Vesico-ureteral Reflux

Background

Patients that have fever associated with a urinary tract infection by definition have a kidney infection or pyelonephritis. 1/3 of children with a urinary tract infections associated with a fever have vesio-ureteral reflux. 

Causes

Vesico-ureteral reflux (VUR) is a condition where urine moves up from bladder towards the kidneys. Urine usually travels in a forward fashion; it is produced by the kidneys and travels down to the bladder where it dwells prior to being peed or voided out. With VUR the urine can travel in a backward or retrograde fashion back of the ureter toward the kidney. Vesicorueteral reflux is graded 1-5.

Historically, it was thought the refluxing urine caused damage to the kidneys. We know now that the damage is created if infected urine in the bladder is refluxed up to the kidneys potentially causing a kidney infection or pyelonpehritis. 

When a kidney becomes infected there is a 30% chance that the kidney can form a scar after the infection. Scarring can result in potential kidney dysfunction and over the long term hypertension (high blood pressure).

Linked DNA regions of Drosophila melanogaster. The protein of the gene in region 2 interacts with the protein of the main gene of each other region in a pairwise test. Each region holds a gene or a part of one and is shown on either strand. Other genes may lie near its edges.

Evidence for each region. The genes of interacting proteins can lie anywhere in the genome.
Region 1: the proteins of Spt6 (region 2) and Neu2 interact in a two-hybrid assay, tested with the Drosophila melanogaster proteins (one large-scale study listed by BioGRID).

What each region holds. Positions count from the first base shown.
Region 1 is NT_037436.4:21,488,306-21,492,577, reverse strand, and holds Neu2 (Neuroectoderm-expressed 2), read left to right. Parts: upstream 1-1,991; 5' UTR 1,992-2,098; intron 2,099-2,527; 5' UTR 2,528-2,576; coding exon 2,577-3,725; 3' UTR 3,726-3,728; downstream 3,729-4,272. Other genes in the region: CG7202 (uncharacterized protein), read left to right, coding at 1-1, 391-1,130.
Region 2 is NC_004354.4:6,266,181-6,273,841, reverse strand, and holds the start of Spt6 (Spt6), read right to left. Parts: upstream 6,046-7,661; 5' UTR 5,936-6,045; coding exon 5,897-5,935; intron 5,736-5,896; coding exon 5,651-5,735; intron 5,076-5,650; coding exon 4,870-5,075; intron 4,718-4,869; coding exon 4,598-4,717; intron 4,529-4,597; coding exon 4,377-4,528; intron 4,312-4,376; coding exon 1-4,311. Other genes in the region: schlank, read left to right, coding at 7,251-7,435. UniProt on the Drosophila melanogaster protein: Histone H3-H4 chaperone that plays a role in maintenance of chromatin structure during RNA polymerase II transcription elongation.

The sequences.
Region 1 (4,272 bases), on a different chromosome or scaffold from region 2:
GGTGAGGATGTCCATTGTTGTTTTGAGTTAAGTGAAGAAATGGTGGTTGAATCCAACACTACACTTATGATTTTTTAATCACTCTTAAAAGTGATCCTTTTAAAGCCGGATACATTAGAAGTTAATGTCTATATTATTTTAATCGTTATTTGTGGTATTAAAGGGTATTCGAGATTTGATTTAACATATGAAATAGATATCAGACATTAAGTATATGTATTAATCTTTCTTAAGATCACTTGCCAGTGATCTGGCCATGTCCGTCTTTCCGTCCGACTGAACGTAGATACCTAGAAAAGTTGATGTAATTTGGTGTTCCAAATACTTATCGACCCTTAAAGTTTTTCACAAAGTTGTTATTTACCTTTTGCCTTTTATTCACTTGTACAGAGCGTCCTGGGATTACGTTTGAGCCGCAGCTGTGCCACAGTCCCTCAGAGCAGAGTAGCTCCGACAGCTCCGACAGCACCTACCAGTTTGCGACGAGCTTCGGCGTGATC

Diagnosis and Evaluation

The diagnosis and work up for reflux includes:

  • history and physical exam
  • urinalysis and culture and review of prior urine culture findings
  • renal bladder ultrasound
  • +/- renogram
  • +/- VCUG

Most children with a urinary tract infection associated with a fever will get a renal ultrasound then will have a renogram 6 months following the infection. The renogram looks for renal scarring. If there are findings suspicious for scarring then a VCUG will be considered to look for reflux.

Vesicoureteral reflux is diagnosed with a VCUG (voiding cystourethrogram). A VCUG is where contrast is put into the bladder via a catheter or tube. X-Rays are then taken to see if the urine travels back up the ureter. It is graded from I to IV based on the 

Grade I - reflux into a non-dilated ureter (but not into the kidney)

Grade II - reflux into renal pelvis and calyces of the kidney with no dilation

Grade III - reflux into ureter, renal pelvis and calyces with minimal dilation

Grade IV - reflux into ureter, renal pelvis and caylces with dilation and mild tortuosity of the ureter

Grade V - refux in the ureter, renal pelvis and calyces with gross dilation of calyces and tortuosity of the ureter

Treatment

Possible treatment options include:

  • daily low dose antibiotic prophylaxis for infection prevention and observation
  • surgery with DEFLUX sub-ureteric injection for reflux prevetion
  • surgery with ureteral re-implantation

 

 

 

 

Author : Dr J Mickelson - Last edited Oct 2015

 

Web Site Links

Antibiotic Prophylaxis for Children with Vesicoureteral Reflux (The RIVUR Trial). NEJM, vol 370, No 25, June 2014.